Thursday, September 14, 2006

Rolex and Strawberry Yoghurt Syndrome

If you look left and think, "Hmmm nice watch, I wonder what Velociphile has to say about that stunner," then look away now and read no further. However, if you toss your cookies at the sight of it read on.

Or maybe you've always dismissed Rolex because you've never seen anything you like or you just feel Rolexes project the wrong impression with its sports watch range in particular. Well, it may yet still be worth your while to spend some time fingering through the pages of the AD's shop catalogue and unearth some real stealth pieces.

Why? Because it would be a shame to have to shun the really impressive Breguet overcoil, freesprung balance engineering, good timekeeping, excellent aftersales and good finishing inside (e.g. the 3130 cal below from Hannes' excellent resource) all for the lack of a pretty visage.

Unfortunately, Rolex seems to reinforce their "two tone datejust" image by populating every page of customer catalogues with these pieces.

Look at what they choose to show on their limited website to represent the face of Rolex - very limited styles and very few watches. Now, I think there is a bit of strawberry yoghurt syndrome going on here. The unfortunate self fulfilling scenario of "Rolex is the best, I want one, ah - so this is what is popular, so that's what I'll have, so that's what Rolex offer" tricks both supplier and consumer. This very real marketing effect created the situation where strawberry was the predominant flavour of yoghurt available in Korea for years - hence the name of SYS.

Impressionable customers who want to be told what to get follow in droves, the rest of us go, "Yuk, I hate Rolexes." So, are they genuinely people's taste, or is it because most people never get any further than the brainwashing and Rolex promote what's 'popular' created by this vicious circle?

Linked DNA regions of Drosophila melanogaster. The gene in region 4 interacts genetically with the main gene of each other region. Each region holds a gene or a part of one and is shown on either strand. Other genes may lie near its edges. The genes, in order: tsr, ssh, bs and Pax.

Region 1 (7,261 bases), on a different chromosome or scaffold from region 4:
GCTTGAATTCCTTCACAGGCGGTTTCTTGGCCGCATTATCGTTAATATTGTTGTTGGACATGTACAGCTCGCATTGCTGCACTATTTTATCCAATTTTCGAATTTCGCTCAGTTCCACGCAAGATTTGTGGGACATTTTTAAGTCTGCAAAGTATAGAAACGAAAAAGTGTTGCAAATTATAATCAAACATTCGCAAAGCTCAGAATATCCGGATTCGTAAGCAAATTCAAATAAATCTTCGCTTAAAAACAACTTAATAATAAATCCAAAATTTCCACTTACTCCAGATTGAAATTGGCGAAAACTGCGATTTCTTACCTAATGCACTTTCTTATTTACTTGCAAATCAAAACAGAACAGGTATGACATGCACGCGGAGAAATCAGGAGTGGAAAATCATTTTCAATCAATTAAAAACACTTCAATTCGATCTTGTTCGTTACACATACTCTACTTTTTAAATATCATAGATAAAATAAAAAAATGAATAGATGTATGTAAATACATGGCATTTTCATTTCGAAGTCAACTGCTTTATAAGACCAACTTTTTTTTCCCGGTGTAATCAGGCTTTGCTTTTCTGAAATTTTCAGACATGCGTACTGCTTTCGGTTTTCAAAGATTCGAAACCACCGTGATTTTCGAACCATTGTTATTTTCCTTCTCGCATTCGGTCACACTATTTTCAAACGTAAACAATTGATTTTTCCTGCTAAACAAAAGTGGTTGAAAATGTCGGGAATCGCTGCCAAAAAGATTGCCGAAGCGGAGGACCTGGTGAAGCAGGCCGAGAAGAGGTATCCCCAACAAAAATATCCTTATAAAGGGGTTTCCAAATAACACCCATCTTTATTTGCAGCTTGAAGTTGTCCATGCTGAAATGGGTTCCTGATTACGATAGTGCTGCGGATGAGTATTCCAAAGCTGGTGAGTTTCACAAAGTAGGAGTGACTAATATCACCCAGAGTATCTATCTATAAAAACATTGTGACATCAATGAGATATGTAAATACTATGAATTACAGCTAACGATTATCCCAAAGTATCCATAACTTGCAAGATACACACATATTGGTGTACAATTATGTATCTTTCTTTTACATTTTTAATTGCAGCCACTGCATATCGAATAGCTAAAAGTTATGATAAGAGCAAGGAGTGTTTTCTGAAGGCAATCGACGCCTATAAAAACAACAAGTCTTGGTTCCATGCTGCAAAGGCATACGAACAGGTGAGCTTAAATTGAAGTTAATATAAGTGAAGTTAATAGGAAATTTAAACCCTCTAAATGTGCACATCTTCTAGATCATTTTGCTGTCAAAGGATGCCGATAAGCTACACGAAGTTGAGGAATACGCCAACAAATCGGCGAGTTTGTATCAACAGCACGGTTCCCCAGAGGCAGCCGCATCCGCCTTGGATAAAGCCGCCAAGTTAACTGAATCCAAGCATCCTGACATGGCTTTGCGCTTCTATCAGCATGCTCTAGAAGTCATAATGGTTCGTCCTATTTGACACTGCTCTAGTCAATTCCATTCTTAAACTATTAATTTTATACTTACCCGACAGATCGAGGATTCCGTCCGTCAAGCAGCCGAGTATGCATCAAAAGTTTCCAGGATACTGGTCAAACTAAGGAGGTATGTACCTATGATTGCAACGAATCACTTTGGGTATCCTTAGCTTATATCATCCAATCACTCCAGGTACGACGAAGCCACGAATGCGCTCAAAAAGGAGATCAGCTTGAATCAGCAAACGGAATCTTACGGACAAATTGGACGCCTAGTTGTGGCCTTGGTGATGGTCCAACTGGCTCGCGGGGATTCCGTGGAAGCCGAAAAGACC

Now, rather than the typical fluted-bezel-cyclops Datejust archetype Rolex, through judicious choice of the myriad bezel and dial options, it seems that it is actually possible to assemble some quite elegant looking pieces. However Rolex misses a trick by bizarrely restricting the options.

For example, it's tragic, that it is possible to assemble this piece, (the 15210 on the right with the black dial and fine engine bezel) but Rolex only make such an assemblage available in the ridiculous 'too small' 34mm case of the 'Date'. It's quite odd really. Take a chisel to the cyclops and it's even better ...

Why they 'hide' these elegant combinations I have no idea. Perhaps they are scared of losing their formula for success. It also might be why we never really see anything new from them?

For the moment, if you've ever wondered if there might just be more there than you think to Rolex's range, visit the AD's catalogue, or even better still Rolex, how about a microsite for 'watchbuilding' like Patek had for their annual calendar combinations?

1 comment:

Speedmaster said...

Nice post, I agree completely.